# Real vs. Ideal Stones

*Most recent answer: 10/22/2007*

Q:

If you are at the top of a cliff, and want to measure the height of the cliff practically, is it possible to calculate the height by dropping a stone off, measuring the time until it drops, and plugging the time into the equation S=(1/2)at^2? Is that the correct equation to use (if a=9.8m/s^2), and are there simply too many variables involved to make an accurate measurement(wind, air resistence, etc.)?

- Anonymous

- Anonymous

A:

Well, there several things that determine whether your answer will be accurate or not.

I’ll start with air resistance. There are 2 major things that will affect air resistance. The first is the size of the stone. The cross sectional area of the stone will determine how much air resistance it will experience. However, the size of the stone also determines how heavy it is. Air resistance (discussed below) will be a problem for your measurement if it gets anywhere near as big as the weight of the rock. However, since the weight of the rock will be proportional to its radius cubed, and the area of the rock to its radius squared, making the rock bigger is good since it will make air resistance relatively smaller than gravity.

The second part is the velocity of the stone. The cool thing about air resistance is that it depends on how fast you are moving. That makes sense if you think about it. You have to push through a lot more air in the same time if you’re moving faster. The velocity of the stone depends on how tall the cliff is. If the cliff is very very very tall, then the air resistance will eventually equal the force of gravity and then your acceleration will be 0 instead of 9.81. That is called the "terminal velocity" because it won’t get any faster.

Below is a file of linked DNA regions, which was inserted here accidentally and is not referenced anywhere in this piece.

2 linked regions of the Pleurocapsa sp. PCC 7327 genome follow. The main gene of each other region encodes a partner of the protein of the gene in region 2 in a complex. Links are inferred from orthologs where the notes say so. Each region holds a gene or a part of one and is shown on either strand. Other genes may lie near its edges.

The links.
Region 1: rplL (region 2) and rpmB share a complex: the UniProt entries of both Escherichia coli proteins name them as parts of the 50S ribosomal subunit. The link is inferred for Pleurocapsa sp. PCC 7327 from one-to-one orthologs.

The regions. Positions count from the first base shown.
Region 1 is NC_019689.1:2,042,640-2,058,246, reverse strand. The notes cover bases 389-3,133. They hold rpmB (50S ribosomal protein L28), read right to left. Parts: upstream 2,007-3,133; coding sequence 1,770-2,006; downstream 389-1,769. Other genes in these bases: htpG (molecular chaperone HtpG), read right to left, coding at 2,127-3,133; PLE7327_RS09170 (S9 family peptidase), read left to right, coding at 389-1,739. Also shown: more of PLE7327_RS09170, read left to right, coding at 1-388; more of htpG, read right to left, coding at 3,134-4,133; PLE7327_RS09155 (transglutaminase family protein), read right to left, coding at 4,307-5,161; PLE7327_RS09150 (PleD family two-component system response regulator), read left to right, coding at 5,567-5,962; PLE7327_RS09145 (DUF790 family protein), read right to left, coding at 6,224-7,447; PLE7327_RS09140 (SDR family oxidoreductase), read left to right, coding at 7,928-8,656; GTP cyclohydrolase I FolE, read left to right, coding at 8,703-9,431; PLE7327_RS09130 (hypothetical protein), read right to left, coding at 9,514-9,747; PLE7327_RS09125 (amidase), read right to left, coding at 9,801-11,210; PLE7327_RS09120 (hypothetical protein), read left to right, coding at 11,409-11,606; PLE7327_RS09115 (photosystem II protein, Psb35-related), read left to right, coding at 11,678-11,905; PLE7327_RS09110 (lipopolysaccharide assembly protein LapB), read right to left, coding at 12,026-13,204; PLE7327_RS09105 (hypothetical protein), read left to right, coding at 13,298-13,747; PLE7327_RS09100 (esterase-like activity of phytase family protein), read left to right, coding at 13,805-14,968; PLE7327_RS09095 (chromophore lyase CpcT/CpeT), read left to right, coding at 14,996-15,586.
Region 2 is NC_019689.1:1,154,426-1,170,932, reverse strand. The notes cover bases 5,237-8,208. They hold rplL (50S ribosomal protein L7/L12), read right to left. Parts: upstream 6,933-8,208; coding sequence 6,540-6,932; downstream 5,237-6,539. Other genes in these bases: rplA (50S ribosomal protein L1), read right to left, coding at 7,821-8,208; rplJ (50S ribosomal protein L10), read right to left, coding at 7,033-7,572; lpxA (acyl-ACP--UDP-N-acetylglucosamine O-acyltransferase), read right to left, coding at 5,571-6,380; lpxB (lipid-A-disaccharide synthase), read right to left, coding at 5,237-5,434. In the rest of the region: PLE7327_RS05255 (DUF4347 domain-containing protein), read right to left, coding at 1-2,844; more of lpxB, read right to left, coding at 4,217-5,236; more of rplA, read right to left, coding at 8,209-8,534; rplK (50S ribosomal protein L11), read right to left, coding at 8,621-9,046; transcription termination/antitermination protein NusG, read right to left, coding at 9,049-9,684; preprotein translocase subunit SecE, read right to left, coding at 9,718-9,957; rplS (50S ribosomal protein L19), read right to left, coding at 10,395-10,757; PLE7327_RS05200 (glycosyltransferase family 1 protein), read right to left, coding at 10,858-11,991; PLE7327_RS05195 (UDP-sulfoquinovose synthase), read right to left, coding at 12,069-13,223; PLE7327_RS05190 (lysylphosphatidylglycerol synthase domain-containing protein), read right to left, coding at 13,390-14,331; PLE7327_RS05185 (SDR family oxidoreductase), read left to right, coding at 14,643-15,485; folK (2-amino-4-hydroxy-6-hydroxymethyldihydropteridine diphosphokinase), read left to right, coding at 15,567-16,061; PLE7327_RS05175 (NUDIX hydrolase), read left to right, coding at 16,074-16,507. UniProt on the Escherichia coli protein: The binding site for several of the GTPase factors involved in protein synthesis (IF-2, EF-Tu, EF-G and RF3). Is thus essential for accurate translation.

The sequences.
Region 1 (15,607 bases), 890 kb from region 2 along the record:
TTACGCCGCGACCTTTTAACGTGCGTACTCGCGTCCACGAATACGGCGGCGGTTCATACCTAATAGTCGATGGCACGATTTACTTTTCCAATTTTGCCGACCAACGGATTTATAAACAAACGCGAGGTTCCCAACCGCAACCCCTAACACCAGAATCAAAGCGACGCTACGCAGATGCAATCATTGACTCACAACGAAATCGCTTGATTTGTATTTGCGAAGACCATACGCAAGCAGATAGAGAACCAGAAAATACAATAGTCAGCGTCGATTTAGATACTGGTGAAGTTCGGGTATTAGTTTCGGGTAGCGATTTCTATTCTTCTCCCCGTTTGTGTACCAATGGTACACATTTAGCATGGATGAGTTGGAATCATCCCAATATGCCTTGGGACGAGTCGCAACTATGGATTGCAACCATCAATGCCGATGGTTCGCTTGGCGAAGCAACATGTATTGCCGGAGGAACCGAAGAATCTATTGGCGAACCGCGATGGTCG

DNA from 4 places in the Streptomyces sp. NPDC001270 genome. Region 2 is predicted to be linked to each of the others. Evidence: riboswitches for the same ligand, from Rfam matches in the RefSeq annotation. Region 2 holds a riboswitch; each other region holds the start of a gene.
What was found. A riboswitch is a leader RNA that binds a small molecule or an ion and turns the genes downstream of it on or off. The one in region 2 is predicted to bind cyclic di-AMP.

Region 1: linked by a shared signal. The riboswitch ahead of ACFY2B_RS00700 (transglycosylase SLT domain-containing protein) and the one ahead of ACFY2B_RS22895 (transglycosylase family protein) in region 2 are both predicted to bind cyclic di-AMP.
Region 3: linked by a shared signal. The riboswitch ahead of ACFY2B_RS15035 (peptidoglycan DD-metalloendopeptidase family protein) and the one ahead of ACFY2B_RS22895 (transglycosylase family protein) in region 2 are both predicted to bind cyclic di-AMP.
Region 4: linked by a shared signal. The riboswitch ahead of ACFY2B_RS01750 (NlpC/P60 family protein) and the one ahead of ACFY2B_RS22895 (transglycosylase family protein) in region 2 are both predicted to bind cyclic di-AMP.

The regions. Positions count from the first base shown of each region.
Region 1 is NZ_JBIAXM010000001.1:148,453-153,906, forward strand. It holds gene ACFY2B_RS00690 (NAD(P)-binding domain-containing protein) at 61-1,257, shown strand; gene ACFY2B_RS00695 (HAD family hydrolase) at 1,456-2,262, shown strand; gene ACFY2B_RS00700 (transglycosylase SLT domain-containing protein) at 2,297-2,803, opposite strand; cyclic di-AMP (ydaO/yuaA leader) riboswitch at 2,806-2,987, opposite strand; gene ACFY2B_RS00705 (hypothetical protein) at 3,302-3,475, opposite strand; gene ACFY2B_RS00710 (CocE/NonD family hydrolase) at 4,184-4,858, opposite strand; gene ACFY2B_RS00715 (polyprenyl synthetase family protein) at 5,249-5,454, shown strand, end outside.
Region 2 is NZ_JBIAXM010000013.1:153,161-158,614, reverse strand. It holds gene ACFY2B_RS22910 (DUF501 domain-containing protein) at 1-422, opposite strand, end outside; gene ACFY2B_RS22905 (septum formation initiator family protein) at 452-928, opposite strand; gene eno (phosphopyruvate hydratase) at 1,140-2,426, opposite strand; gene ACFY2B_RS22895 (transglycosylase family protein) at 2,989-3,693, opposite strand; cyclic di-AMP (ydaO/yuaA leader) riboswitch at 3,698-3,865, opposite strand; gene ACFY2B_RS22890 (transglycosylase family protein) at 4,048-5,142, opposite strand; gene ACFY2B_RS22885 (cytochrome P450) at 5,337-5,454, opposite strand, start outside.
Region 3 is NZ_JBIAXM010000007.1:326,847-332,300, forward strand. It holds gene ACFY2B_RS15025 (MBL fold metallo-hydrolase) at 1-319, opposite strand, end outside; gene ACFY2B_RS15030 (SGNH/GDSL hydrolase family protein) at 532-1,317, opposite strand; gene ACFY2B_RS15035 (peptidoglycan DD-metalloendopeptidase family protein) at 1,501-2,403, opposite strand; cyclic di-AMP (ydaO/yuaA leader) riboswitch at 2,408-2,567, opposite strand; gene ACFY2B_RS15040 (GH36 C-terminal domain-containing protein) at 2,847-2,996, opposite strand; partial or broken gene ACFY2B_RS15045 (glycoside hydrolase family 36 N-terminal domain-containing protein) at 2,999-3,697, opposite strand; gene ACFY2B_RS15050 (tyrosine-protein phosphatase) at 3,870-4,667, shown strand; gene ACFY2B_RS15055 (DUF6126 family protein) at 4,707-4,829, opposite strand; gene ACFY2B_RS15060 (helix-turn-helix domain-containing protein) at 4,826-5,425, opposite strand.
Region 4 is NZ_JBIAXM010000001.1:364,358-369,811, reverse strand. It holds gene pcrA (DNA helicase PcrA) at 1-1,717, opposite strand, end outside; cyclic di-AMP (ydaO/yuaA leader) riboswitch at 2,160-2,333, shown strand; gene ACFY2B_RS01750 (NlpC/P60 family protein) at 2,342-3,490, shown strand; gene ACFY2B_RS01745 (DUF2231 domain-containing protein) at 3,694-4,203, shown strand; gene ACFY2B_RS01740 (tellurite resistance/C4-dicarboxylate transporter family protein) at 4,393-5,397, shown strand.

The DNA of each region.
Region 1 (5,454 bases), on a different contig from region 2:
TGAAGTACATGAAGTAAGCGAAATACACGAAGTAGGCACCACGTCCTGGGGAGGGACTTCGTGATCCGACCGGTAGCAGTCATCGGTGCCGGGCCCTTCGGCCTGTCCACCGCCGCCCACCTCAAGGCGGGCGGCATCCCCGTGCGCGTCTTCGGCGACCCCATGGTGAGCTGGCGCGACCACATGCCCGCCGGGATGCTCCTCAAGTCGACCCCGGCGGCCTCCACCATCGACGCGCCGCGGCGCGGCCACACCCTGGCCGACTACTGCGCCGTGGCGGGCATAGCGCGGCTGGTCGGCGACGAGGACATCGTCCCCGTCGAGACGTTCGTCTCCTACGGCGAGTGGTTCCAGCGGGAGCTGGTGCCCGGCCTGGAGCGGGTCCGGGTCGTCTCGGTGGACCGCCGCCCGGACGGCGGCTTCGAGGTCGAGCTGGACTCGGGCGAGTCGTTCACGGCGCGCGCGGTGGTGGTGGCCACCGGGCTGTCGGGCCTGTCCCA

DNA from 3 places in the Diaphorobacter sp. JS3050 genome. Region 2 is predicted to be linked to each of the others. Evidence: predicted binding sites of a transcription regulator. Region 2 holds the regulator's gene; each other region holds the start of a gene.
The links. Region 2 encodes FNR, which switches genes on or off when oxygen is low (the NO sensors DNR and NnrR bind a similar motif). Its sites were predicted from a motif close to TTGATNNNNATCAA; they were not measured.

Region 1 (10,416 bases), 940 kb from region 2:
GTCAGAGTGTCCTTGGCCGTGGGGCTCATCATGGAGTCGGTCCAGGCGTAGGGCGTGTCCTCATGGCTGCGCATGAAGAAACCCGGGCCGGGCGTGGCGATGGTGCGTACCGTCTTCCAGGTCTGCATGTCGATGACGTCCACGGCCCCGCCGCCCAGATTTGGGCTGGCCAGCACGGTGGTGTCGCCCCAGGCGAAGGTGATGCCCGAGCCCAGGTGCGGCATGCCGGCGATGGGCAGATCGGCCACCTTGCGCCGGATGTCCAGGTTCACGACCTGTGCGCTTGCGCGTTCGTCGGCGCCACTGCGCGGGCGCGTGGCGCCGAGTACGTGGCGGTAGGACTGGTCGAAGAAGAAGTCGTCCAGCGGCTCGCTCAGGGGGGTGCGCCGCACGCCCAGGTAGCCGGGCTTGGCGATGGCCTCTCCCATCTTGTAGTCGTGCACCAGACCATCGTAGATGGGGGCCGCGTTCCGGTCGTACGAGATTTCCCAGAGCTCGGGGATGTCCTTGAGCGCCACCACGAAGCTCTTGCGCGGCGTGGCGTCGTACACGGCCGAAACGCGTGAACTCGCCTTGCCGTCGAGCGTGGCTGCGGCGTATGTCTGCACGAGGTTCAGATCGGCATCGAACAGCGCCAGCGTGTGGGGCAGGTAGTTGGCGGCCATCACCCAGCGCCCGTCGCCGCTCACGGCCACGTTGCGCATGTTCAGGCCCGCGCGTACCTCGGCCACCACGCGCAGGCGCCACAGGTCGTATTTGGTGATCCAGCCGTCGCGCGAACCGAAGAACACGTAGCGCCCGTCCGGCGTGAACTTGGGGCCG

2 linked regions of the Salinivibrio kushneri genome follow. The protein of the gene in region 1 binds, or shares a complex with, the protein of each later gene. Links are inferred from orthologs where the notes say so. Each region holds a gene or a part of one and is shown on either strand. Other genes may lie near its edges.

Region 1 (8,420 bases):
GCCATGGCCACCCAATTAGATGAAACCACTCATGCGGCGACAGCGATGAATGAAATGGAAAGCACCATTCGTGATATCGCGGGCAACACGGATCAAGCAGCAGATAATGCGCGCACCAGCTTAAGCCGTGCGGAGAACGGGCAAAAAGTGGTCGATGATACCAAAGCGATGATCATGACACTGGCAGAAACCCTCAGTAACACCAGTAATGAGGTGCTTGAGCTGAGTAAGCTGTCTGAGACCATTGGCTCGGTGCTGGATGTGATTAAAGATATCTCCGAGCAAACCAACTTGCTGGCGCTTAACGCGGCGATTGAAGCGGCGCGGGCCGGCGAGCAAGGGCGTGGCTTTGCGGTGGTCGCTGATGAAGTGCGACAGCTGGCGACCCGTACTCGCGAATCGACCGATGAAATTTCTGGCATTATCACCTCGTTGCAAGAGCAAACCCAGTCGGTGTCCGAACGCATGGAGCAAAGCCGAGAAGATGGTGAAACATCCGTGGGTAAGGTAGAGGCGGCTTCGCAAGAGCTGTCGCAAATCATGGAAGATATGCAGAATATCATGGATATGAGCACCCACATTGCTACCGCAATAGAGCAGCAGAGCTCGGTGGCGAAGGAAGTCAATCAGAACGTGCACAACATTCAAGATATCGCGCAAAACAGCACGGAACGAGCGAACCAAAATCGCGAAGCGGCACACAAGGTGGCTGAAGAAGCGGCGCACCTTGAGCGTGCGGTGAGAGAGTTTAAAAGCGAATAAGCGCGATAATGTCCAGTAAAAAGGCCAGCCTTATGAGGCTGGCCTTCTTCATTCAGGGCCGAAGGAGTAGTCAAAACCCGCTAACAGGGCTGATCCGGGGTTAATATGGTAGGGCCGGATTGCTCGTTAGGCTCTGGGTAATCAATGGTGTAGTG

Then you mention the wind. Depending on how the wind is moving and the shape of the cliff, the wind could actually flow up the cliff. That could help slow the rock down a little bit if the wind is strong enough.

So if your cliff isn’t too high, and there isn’t too much wind, and you use a big rock, then you have a good way to tell the height of the cliff.

Adam

I’ll start with air resistance. There are 2 major things that will affect air resistance. The first is the size of the stone. The cross sectional area of the stone will determine how much air resistance it will experience. However, the size of the stone also determines how heavy it is. Air resistance (discussed below) will be a problem for your measurement if it gets anywhere near as big as the weight of the rock. However, since the weight of the rock will be proportional to its radius cubed, and the area of the rock to its radius squared, making the rock bigger is good since it will make air resistance relatively smaller than gravity.

The second part is the velocity of the stone. The cool thing about air resistance is that it depends on how fast you are moving. That makes sense if you think about it. You have to push through a lot more air in the same time if you’re moving faster. The velocity of the stone depends on how tall the cliff is. If the cliff is very very very tall, then the air resistance will eventually equal the force of gravity and then your acceleration will be 0 instead of 9.81. That is called the "terminal velocity" because it won’t get any faster.

Then you mention the wind. Depending on how the wind is moving and the shape of the cliff, the wind could actually flow up the cliff. That could help slow the rock down a little bit if the wind is strong enough.

So if your cliff isn’t too high, and there isn’t too much wind, and you use a big rock, then you have a good way to tell the height of the cliff.

Adam

*(published on 10/22/2007)*